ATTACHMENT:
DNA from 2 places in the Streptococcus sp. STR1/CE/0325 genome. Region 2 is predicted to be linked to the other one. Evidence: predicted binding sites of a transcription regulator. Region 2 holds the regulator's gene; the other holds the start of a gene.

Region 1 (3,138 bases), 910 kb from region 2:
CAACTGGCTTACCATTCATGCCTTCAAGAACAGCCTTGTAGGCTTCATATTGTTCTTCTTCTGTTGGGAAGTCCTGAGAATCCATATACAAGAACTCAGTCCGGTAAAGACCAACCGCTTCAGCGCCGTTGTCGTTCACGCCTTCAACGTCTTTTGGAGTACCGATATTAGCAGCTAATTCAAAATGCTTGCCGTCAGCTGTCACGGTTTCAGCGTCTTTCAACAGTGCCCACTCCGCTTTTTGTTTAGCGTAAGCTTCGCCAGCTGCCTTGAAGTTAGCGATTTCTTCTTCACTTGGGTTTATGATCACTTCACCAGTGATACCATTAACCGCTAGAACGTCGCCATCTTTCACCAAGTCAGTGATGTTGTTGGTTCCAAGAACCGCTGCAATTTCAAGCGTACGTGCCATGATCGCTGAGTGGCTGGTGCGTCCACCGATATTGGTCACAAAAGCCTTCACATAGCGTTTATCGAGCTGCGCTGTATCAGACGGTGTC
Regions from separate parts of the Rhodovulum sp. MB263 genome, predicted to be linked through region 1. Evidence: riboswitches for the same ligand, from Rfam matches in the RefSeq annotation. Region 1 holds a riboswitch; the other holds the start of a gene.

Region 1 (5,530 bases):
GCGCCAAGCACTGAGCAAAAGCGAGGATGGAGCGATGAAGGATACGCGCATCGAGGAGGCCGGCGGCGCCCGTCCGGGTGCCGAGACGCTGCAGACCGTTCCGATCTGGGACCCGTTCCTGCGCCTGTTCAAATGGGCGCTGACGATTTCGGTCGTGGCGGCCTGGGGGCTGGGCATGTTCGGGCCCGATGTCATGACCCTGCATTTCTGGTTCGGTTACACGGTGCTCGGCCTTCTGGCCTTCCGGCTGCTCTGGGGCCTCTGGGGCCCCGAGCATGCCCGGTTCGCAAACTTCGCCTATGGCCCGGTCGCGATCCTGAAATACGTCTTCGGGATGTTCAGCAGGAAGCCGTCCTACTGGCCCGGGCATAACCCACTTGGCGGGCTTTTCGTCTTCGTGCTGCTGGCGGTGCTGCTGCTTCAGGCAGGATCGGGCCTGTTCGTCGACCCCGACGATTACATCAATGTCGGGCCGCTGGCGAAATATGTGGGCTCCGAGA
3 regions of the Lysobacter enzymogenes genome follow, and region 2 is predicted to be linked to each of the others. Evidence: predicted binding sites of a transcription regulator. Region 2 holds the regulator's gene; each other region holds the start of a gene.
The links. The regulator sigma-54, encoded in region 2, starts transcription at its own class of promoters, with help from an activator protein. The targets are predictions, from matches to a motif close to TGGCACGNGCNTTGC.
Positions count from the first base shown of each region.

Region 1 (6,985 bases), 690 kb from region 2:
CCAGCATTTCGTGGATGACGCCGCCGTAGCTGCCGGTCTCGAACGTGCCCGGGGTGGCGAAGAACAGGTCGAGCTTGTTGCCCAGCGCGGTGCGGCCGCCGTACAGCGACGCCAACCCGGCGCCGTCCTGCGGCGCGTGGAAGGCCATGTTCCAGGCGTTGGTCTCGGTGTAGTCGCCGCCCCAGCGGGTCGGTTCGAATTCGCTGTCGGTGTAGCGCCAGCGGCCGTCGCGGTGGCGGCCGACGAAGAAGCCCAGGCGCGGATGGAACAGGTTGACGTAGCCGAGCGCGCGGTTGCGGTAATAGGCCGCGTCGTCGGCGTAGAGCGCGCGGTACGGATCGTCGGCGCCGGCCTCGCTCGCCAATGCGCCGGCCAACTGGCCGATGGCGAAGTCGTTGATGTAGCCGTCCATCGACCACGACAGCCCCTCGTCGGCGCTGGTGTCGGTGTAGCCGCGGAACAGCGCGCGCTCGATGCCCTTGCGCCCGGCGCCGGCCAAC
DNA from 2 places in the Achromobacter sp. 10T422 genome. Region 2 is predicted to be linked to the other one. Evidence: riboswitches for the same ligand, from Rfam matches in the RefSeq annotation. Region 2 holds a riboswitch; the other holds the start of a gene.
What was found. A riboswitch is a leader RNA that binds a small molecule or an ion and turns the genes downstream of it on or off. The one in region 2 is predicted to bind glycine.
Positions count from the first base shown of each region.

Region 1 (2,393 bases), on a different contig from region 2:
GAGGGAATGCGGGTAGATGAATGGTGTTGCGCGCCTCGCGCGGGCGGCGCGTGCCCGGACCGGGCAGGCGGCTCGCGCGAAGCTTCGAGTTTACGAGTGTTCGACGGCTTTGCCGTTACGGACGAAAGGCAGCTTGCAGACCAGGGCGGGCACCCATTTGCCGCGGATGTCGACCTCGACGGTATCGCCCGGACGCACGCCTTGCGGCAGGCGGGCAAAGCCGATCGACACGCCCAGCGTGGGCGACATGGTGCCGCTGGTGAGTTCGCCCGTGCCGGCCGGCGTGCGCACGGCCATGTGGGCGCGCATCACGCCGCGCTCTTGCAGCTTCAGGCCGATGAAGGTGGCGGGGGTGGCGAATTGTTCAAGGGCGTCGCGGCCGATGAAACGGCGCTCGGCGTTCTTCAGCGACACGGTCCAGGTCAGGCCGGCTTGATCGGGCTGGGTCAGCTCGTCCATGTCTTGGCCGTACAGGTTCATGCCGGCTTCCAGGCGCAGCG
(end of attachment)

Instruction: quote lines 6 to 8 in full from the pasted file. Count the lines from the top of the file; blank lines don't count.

GCGCCAAGCACTGAGCAAAAGCGAGGATGGAGCGATGAAGGATACGCGCATCGAGGAGGCCGGCGGCGCCCGTCCGGGTGCCGAGACGCTGCAGACCGTTCCGATCTGGGACCCGTTCCTGCGCCTGTTCAAATGGGCGCTGACGATTTCGGTCGTGGCGGCCTGGGGGCTGGGCATGTTCGGGCCCGATGTCATGACCCTGCATTTCTGGTTCGGTTACACGGTGCTCGGCCTTCTGGCCTTCCGGCTGCTCTGGGGCCTCTGGGGCCCCGAGCATGCCCGGTTCGCAAACTTCGCCTATGGCCCGGTCGCGATCCTGAAATACGTCTTCGGGATGTTCAGCAGGAAGCCGTCCTACTGGCCCGGGCATAACCCACTTGGCGGGCTTTTCGTCTTCGTGCTGCTGGCGGTGCTGCTGCTTCAGGCAGGATCGGGCCTGTTCGTCGACCCCGACGATTACATCAATGTCGGGCCGCTGGCGAAATATGTGGGCTCCGAGA
3 regions of the Lysobacter enzymogenes genome follow, and region 2 is predicted to be linked to each of the others. Evidence: predicted binding sites of a transcription regulator. Region 2 holds the regulator's gene; each other region holds the start of a gene.
The links. The regulator sigma-54, encoded in region 2, starts transcription at its own class of promoters, with help from an activator protein. The targets are predictions, from matches to a motif close to TGGCACGNGCNTTGC.